How much money should you have saved to have a baby?
This number will not be the same for everyone.
Some people are able to save a ton of money before they even get pregnant.
Others don’t start saving until they’re in their second trimester or third trimester because it’s hard to do so when you have other bills and expenses that come up.
You’ll want to make sure you have enough money saved or at least enough coming into your bank account to cover all of your current expenses as well as any medical expenses.
You’ll also want to have enough either already in a savings account or coming into your bank accounts to cover the diapers, wipes, and possible formula.
Moreover, you’ll want to be mindful of the amount of money that will be coming in (if any) while on maternity leave, if both parents work, when you’re considering what it will look like to have a baby on a budget.
Plan ahead for postpartum expenses
Two things that a lot of women struggle with postpartum are breastfeeding and mental health.
Something that you can do to prepare your budget for the postpartum period is to look into helpful providers that are in your insurance network before even giving birth.
That way you’re not desperately searching for a lactation consultant who may or not be in network if you struggle to breastfeed well. And you don’t end up seeing a therapist out of network if you end up battling postpartum depression or anxiety.
It doesn’t mean you have to use these resources if you don’t need them. But if you plan ahead, then you can be comforted knowing you have options and you don’t need to put off getting help just to stay on your budget.
Breastfeed if you’re able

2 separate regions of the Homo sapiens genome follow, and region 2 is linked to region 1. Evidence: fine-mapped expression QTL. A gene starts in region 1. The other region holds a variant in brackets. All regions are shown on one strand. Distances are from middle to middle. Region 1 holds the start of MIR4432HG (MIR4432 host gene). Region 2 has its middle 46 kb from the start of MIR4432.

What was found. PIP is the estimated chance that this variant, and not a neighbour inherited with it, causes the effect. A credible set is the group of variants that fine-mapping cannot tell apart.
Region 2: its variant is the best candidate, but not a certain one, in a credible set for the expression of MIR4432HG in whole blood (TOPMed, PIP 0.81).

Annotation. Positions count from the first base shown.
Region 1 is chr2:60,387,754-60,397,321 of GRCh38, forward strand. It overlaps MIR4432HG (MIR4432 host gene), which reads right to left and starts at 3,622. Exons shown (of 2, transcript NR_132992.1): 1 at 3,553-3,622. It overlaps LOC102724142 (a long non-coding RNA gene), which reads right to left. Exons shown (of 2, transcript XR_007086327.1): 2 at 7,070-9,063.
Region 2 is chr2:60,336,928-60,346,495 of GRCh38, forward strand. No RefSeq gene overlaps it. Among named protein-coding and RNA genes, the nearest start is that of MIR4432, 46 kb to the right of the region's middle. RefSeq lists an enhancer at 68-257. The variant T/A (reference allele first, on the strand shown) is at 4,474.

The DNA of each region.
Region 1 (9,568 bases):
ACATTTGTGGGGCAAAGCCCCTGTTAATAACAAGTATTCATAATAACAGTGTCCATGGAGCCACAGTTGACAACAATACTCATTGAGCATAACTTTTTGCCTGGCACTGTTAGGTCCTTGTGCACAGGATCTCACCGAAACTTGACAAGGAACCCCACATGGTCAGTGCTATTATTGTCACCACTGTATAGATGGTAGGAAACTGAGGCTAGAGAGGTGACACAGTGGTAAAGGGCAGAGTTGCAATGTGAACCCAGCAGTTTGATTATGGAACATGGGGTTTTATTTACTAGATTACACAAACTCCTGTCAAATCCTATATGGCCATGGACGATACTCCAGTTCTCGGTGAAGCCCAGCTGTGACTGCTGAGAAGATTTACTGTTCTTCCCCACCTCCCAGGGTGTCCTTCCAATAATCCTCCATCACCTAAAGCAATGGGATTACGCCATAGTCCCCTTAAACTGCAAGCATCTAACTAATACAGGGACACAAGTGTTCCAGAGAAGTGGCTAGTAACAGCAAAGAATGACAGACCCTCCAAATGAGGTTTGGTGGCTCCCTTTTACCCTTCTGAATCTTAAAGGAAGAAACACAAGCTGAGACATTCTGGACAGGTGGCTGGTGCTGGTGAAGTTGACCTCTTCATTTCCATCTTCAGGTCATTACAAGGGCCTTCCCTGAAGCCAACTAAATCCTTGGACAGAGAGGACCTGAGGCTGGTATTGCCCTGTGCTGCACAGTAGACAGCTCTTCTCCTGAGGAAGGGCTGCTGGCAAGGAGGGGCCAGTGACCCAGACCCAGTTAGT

Breastfeeding is tricky topic. I get it.
For a lot of women, breastfeeding is actually quite difficult (I know, I am one of those women). For others, its just not possible. And for some, its healthier (either physically or mentally) to skip breastfeeding entirely.
So when you’re considering relying on breastfeeding as a way to budget for your baby I want to make something clear: do not put yourself in the position where breastfeeding has to work in order for you to stick to your budget.
But it is a great option if you want to save money and it works for you.
Even pumping is a more economical option than formula because you’re just faced with the upfront cost of the insurance (though many insurance plans do cover part or all of the cost of a new pump), pumping bra, bottles and nipples, and nursing pads). Those initial costs, however, will be recovered quickly.
If breastfeeding isn’t possible because of mother’s choice or medical issue, look into buying quality store-brand formulas instead of name brands. This will cut your monthly expenses down significantly while still giving your baby all the nutrients they need for healthy growth.
Join local community forums
I don’t know about you, but our local Facebook “Buy Nothing Project” group has been a total lifesaver.
We have gotten so many items for our children, including a ton of cloth diapers.
Admittedly, I don’t exclusively use cloth diapers and tend to personally prefer disposable diapers, but being able to get them for free saved us a lot of money!
If you’re not 100% sure you’ll like a particular baby item, a great option is checking these local forums and groups for cheap and free items as you’re preparing for a baby.
But, in my experience, you do want to keep a good eye on them because a lot of other pregnant women probably have the same idea!
Be honest with people
If people ask you about the things you need for your new arrival, be honest!